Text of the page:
Wet your whistle

April 26, 2012

In thinking about our assignment to notate birdsong, I’ve become increasingly frustrated trying to do so graphically. And so, inspired by Marcus Coates’s Dawn Chorus, I decided to try mimicking the robins who sing outside my window every morning. After taking a recording, I slowed it down to human speed and did my best to imitate what I heard in two different ways and sped up the results back to their original pace.

1. Whistling. This seemed to work best, as the variability of the throat, in combination with lips and tongue, allowed the finest control over the subtle nuances contained therein. In addition, I whistled a second track in order to elicit the simultaneous effects possible only with a bird’s syrinx.

Whistle Robin

2. Soprano saxophone. This was a challenge. Despite the soprano saxophone’s high range, the limitations of my software allowed me neither to slow down the robin’s song nor speed up my recording to a sufficient pitch or speed, and so the results are about an octave lower than they should be. Nevertheless, one can hear the marked difference in timbre and articulation. As a relatively inexperienced saxophonist, I struggled in making smooth transitions between notes. In addition, because the saxophone has a single hollow body that does not constrict like a throat, I had to make due with embouchure adjustments and odd fingerings in order to get the nuances I desired. The results were not quite so satisfactory.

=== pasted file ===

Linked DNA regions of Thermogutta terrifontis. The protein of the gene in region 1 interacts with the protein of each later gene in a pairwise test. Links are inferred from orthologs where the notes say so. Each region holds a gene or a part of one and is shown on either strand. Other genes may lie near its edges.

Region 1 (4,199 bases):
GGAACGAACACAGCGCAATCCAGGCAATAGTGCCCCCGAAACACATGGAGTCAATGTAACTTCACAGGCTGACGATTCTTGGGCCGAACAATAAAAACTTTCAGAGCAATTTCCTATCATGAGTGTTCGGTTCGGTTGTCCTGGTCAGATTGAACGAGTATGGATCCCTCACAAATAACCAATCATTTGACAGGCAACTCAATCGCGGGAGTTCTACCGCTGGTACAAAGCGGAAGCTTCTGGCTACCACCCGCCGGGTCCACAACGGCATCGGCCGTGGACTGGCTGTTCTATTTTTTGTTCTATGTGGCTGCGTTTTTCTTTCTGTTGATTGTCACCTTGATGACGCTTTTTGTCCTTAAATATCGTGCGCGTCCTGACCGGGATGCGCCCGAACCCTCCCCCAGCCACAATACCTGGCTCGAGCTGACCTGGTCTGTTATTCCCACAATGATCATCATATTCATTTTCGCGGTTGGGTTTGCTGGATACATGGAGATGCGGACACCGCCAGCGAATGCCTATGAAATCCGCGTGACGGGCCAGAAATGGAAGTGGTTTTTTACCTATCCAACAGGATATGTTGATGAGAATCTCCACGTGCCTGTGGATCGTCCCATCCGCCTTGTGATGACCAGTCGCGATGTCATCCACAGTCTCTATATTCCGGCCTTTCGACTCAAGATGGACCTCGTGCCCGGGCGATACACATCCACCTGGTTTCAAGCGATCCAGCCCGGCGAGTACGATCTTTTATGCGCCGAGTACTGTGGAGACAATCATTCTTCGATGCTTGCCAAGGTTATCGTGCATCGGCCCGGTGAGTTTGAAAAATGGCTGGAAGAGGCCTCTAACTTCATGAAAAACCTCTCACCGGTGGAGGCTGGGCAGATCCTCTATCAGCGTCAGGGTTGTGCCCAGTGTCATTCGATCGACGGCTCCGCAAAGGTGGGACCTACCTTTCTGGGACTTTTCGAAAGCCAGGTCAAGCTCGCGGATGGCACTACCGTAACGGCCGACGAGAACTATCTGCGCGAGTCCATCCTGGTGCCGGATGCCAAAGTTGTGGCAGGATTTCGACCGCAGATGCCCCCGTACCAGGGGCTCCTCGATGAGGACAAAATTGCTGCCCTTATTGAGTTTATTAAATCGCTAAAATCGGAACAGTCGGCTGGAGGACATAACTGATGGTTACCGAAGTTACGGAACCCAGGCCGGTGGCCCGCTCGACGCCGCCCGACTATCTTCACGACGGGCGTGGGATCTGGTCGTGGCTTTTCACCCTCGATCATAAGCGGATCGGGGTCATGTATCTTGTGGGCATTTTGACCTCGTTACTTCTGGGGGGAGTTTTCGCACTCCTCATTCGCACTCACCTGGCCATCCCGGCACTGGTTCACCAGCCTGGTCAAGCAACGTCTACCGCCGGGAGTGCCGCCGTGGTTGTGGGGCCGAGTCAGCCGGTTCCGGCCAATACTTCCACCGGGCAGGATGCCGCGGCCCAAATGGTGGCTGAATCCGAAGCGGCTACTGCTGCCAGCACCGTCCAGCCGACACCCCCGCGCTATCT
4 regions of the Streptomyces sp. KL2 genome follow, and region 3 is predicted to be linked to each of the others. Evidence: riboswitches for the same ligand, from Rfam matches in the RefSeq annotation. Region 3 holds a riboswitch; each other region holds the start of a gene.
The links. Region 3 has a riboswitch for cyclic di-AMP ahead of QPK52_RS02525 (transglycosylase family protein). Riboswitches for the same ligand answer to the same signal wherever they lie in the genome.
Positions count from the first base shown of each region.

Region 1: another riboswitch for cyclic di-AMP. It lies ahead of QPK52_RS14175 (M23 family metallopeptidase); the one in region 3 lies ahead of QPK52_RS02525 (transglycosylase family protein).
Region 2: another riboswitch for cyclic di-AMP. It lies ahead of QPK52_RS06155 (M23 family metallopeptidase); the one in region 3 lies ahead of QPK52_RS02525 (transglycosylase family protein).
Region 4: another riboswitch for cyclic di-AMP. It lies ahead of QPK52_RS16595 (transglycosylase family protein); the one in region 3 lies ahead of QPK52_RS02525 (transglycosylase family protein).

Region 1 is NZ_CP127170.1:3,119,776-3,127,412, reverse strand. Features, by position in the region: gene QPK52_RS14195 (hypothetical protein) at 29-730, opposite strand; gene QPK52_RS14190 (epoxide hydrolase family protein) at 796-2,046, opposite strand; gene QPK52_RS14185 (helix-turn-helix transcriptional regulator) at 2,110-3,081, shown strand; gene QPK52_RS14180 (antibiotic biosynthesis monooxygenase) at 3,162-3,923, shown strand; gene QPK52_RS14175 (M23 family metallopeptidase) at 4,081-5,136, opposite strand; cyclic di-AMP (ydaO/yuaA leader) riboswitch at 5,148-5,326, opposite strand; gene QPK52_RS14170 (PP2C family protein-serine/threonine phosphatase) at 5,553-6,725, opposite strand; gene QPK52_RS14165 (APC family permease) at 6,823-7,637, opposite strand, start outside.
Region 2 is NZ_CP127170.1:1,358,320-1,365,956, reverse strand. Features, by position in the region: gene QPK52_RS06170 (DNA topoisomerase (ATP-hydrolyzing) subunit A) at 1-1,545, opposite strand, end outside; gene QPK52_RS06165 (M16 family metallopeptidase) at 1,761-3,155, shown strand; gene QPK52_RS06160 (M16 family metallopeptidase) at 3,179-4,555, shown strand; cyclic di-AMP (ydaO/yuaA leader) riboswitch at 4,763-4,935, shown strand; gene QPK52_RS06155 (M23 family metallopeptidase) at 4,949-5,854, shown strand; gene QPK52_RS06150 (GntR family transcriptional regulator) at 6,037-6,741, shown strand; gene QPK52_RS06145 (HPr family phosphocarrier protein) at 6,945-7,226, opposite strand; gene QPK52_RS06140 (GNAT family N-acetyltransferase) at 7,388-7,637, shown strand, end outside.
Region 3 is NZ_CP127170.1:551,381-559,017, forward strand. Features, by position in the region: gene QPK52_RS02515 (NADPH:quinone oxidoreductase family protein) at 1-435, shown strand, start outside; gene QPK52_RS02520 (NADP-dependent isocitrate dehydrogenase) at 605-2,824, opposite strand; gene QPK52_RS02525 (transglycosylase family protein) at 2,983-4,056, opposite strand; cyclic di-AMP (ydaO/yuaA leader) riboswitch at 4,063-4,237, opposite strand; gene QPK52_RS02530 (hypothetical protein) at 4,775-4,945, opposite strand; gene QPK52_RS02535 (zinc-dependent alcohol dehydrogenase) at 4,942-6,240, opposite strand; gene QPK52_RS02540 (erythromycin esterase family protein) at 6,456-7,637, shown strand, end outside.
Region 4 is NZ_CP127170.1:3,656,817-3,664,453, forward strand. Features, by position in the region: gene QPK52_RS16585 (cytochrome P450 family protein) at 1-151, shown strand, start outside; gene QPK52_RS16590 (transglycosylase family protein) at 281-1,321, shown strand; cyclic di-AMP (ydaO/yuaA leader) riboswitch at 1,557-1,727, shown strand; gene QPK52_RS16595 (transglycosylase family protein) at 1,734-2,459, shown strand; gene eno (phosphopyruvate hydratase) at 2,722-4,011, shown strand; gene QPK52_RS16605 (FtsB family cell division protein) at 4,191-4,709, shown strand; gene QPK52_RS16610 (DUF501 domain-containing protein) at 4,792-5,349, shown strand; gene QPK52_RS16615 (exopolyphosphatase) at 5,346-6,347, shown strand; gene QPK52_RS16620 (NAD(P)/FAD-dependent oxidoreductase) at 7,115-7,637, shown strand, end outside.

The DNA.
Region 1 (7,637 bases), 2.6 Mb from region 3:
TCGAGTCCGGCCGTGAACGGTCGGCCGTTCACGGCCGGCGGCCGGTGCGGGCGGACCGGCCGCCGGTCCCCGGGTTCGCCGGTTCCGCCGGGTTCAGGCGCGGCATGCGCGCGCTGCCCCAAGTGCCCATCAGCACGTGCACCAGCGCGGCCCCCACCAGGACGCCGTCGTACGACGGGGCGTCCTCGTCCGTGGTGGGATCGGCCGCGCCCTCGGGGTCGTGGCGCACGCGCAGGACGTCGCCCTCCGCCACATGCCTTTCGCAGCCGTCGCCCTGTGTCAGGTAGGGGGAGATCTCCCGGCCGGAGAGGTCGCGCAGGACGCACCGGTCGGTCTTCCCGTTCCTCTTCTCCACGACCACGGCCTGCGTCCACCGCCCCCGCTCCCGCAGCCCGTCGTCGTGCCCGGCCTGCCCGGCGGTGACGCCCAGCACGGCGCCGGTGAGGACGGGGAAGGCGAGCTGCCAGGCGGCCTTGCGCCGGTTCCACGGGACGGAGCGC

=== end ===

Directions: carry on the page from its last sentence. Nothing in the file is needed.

Soprano Saxophone Robin

Although both of these are renderings born of technological manipulation, the whistling version sounds more organic to my ears, while the soprano comes across as an electronic copy. This makes me wonder how the birds hear David Rothenberg’s fascinating attempts to jam with them. Does he come across as a lumbering blob of slow-motion riffs and delayed virtuosity, or is the speed secondary to the quality of the song? Perhaps those birds are singing because they are trying to teach him the proper way to join the conversation. -Tyran


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